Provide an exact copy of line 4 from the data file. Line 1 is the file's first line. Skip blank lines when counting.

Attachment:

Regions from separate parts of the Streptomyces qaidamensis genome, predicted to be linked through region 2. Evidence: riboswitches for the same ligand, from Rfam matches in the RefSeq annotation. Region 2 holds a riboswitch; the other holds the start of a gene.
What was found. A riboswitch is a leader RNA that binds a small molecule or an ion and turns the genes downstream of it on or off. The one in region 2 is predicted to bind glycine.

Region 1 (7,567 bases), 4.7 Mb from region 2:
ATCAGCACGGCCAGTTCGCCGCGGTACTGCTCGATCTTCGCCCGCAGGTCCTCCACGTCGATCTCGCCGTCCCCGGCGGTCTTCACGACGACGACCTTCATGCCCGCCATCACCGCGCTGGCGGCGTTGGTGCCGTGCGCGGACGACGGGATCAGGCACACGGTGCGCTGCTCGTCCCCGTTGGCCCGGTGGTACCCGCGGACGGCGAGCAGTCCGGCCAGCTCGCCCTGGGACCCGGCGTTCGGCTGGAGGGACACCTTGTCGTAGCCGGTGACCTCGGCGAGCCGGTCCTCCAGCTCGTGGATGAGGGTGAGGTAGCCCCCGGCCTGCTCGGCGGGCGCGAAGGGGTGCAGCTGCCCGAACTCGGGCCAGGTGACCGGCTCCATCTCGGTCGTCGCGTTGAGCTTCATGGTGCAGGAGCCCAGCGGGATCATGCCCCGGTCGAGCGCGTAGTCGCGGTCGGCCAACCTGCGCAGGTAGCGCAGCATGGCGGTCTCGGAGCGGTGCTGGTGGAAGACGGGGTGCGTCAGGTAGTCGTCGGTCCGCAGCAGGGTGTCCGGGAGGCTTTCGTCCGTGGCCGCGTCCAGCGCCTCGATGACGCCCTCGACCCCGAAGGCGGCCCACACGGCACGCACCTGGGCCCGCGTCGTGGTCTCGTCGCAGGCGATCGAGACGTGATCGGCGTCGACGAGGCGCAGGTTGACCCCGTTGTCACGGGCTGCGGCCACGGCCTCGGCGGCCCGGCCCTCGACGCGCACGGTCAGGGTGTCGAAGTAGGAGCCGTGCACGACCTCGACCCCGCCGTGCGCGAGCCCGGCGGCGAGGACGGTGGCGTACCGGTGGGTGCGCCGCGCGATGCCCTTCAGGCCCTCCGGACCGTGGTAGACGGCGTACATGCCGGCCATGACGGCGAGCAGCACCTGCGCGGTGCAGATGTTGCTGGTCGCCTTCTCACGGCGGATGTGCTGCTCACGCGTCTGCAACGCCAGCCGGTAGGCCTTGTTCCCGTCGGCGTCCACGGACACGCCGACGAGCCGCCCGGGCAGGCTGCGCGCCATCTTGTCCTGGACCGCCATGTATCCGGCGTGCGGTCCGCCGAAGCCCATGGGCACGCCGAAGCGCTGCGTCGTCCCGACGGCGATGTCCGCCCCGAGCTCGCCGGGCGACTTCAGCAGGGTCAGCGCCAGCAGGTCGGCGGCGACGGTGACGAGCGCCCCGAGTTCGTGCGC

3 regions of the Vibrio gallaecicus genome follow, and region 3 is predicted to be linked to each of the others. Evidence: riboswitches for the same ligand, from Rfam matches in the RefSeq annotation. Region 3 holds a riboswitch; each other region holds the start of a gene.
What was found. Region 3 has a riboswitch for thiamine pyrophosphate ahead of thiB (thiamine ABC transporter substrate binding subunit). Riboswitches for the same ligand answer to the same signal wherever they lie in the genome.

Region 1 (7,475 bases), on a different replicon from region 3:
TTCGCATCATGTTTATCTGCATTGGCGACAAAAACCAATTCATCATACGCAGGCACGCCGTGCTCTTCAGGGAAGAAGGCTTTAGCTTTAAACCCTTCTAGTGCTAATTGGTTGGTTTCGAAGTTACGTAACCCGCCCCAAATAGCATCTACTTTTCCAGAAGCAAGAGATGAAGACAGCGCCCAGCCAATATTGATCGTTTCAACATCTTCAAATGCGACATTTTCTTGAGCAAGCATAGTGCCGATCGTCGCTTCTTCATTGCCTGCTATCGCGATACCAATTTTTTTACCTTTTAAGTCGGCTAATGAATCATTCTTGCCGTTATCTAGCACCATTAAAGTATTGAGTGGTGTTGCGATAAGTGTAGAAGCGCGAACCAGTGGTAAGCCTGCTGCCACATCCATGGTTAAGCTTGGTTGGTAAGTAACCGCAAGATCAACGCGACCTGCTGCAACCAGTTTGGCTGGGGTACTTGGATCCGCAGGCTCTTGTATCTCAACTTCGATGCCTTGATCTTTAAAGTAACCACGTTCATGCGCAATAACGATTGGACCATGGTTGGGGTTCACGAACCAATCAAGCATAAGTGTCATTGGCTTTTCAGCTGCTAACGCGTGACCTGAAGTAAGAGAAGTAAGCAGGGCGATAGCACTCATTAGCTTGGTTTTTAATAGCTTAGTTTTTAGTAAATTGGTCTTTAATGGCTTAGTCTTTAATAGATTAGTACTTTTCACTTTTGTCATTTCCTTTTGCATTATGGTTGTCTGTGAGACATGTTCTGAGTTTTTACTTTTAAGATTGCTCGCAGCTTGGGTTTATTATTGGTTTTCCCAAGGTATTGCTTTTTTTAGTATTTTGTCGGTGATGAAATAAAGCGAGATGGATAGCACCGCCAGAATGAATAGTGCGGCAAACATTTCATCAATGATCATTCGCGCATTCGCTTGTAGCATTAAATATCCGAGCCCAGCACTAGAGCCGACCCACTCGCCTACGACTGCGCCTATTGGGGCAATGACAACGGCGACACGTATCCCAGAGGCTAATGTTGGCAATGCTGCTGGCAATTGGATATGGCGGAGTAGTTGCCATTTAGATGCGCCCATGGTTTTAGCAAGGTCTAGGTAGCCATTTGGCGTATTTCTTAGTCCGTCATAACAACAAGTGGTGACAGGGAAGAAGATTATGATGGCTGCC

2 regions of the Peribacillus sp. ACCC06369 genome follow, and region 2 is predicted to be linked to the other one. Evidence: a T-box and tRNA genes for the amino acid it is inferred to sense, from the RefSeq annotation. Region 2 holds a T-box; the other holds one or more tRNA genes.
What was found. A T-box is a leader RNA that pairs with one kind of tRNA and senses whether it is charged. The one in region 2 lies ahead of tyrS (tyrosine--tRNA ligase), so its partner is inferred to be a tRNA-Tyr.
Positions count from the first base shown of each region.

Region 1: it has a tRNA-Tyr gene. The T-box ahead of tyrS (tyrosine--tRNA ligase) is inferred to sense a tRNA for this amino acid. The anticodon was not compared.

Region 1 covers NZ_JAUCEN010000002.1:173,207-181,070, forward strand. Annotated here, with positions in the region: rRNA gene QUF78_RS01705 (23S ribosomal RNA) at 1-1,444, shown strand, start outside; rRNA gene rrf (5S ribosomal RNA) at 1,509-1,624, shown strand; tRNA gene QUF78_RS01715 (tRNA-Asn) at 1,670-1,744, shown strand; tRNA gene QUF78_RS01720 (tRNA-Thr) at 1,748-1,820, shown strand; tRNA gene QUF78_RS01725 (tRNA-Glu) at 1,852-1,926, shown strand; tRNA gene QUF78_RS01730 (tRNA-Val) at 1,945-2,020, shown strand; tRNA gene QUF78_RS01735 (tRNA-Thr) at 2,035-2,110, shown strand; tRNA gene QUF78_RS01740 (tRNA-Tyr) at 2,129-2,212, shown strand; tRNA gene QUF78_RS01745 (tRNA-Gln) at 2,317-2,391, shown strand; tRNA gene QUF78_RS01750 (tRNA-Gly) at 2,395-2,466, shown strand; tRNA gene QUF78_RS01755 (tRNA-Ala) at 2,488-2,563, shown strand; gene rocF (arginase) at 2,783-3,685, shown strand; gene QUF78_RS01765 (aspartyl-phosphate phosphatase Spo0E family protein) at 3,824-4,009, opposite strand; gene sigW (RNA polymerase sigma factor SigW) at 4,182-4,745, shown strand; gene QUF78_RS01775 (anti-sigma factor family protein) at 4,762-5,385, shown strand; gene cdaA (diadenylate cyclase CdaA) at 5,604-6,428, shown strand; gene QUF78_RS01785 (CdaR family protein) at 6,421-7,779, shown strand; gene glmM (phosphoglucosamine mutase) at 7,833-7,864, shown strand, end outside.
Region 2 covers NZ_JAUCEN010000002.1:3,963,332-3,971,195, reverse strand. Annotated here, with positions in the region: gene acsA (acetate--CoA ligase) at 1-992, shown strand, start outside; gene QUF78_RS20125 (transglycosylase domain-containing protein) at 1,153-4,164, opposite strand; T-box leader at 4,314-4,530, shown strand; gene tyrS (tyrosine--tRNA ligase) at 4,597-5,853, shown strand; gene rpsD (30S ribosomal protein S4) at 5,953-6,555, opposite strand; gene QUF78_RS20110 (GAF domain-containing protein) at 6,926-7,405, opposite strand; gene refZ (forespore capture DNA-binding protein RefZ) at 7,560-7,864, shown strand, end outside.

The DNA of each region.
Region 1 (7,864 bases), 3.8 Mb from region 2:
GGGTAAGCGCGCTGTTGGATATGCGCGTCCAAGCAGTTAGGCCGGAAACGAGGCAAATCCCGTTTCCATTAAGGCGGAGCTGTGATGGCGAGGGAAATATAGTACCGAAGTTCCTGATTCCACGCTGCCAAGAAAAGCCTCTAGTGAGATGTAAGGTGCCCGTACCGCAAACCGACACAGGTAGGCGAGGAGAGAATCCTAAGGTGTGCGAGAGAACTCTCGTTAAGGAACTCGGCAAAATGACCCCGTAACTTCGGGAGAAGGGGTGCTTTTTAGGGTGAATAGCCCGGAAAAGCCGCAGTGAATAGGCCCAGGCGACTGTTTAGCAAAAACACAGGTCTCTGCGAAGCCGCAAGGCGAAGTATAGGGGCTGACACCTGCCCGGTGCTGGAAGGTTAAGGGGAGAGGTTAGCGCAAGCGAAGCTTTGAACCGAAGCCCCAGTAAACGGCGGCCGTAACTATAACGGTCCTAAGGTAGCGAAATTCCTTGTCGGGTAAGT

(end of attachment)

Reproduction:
ATCAGCACGGCCAGTTCGCCGCGGTACTGCTCGATCTTCGCCCGCAGGTCCTCCACGTCGATCTCGCCGTCCCCGGCGGTCTTCACGACGACGACCTTCATGCCCGCCATCACCGCGCTGGCGGCGTTGGTGCCGTGCGCGGACGACGGGATCAGGCACACGGTGCGCTGCTCGTCCCCGTTGGCCCGGTGGTACCCGCGGACGGCGAGCAGTCCGGCCAGCTCGCCCTGGGACCCGGCGTTCGGCTGGAGGGACACCTTGTCGTAGCCGGTGACCTCGGCGAGCCGGTCCTCCAGCTCGTGGATGAGGGTGAGGTAGCCCCCGGCCTGCTCGGCGGGCGCGAAGGGGTGCAGCTGCCCGAACTCGGGCCAGGTGACCGGCTCCATCTCGGTCGTCGCGTTGAGCTTCATGGTGCAGGAGCCCAGCGGGATCATGCCCCGGTCGAGCGCGTAGTCGCGGTCGGCCAACCTGCGCAGGTAGCGCAGCATGGCGGTCTCGGAGCGGTGCTGGTGGAAGACGGGGTGCGTCAGGTAGTCGTCGGTCCGCAGCAGGGTGTCCGGGAGGCTTTCGTCCGTGGCCGCGTCCAGCGCCTCGATGACGCCCTCGACCCCGAAGGCGGCCCACACGGCACGCACCTGGGCCCGCGTCGTGGTCTCGTCGCAGGCGATCGAGACGTGATCGGCGTCGACGAGGCGCAGGTTGACCCCGTTGTCACGGGCTGCGGCCACGGCCTCGGCGGCCCGGCCCTCGACGCGCACGGTCAGGGTGTCGAAGTAGGAGCCGTGCACGACCTCGACCCCGCCGTGCGCGAGCCCGGCGGCGAGGACGGTGGCGTACCGGTGGGTGCGCCGCGCGATGCCCTTCAGGCCCTCCGGACCGTGGTAGACGGCGTACATGCCGGCCATGACGGCGAGCAGCACCTGCGCGGTGCAGATGTTGCTGGTCGCCTTCTCACGGCGGATGTGCTGCTCACGCGTCTGCAACGCCAGCCGGTAGGCCTTGTTCCCGTCGGCGTCCACGGACACGCCGACGAGCCGCCCGGGCAGGCTGCGCGCCATCTTGTCCTGGACCGCCATGTATCCGGCGTGCGGTCCGCCGAAGCCCATGGGCACGCCGAAGCGCTGCGTCGTCCCGACGGCGATGTCCGCCCCGAGCTCGCCGGGCGACTTCAGCAGGGTCAGCGCCAGCAGGTCGGCGGCGACGGTGACGAGCGCCCCGAGTTCGTGCGC